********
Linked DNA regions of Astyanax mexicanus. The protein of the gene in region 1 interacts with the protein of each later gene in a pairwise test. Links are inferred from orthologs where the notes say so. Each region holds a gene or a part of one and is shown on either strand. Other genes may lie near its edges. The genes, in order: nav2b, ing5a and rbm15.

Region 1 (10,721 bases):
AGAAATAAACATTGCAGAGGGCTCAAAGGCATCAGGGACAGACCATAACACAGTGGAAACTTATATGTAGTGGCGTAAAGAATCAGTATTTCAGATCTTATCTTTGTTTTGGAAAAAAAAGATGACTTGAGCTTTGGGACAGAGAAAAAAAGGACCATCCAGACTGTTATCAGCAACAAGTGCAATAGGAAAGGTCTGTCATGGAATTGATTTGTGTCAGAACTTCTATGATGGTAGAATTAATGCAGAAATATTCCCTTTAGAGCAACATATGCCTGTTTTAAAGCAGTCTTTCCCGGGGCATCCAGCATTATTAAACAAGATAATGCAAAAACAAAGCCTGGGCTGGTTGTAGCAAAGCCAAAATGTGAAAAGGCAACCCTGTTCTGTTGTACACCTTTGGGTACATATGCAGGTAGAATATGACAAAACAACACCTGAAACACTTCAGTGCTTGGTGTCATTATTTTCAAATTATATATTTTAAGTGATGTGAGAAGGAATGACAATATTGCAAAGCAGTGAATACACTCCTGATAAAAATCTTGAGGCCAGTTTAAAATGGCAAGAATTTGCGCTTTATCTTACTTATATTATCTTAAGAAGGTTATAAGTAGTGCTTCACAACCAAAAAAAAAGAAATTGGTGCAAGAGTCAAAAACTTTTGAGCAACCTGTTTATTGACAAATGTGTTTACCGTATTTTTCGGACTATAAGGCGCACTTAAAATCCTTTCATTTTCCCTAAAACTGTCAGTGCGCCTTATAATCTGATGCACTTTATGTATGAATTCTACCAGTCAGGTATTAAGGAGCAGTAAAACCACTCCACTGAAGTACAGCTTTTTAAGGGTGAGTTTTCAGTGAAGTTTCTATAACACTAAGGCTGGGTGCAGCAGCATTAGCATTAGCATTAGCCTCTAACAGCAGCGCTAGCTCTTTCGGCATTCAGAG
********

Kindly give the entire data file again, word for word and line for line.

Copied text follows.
Linked DNA regions of Astyanax mexicanus. The protein of the gene in region 1 interacts with the protein of each later gene in a pairwise test. Links are inferred from orthologs where the notes say so. Each region holds a gene or a part of one and is shown on either strand. Other genes may lie near its edges. The genes, in order: nav2b, ing5a and rbm15.

Region 1 (10,721 bases):
AGAAATAAACATTGCAGAGGGCTCAAAGGCATCAGGGACAGACCATAACACAGTGGAAACTTATATGTAGTGGCGTAAAGAATCAGTATTTCAGATCTTATCTTTGTTTTGGAAAAAAAAGATGACTTGAGCTTTGGGACAGAGAAAAAAAGGACCATCCAGACTGTTATCAGCAACAAGTGCAATAGGAAAGGTCTGTCATGGAATTGATTTGTGTCAGAACTTCTATGATGGTAGAATTAATGCAGAAATATTCCCTTTAGAGCAACATATGCCTGTTTTAAAGCAGTCTTTCCCGGGGCATCCAGCATTATTAAACAAGATAATGCAAAAACAAAGCCTGGGCTGGTTGTAGCAAAGCCAAAATGTGAAAAGGCAACCCTGTTCTGTTGTACACCTTTGGGTACATATGCAGGTAGAATATGACAAAACAACACCTGAAACACTTCAGTGCTTGGTGTCATTATTTTCAAATTATATATTTTAAGTGATGTGAGAAGGAATGACAATATTGCAAAGCAGTGAATACACTCCTGATAAAAATCTTGAGGCCAGTTTAAAATGGCAAGAATTTGCGCTTTATCTTACTTATATTATCTTAAGAAGGTTATAAGTAGTGCTTCACAACCAAAAAAAAAGAAATTGGTGCAAGAGTCAAAAACTTTTGAGCAACCTGTTTATTGACAAATGTGTTTACCGTATTTTTCGGACTATAAGGCGCACTTAAAATCCTTTCATTTTCCCTAAAACTGTCAGTGCGCCTTATAATCTGATGCACTTTATGTATGAATTCTACCAGTCAGGTATTAAGGAGCAGTAAAACCACTCCACTGAAGTACAGCTTTTTAAGGGTGAGTTTTCAGTGAAGTTTCTATAACACTAAGGCTGGGTGCAGCAGCATTAGCATTAGCATTAGCCTCTAACAGCAGCGCTAGCTCTTTCGGCATTCAGAG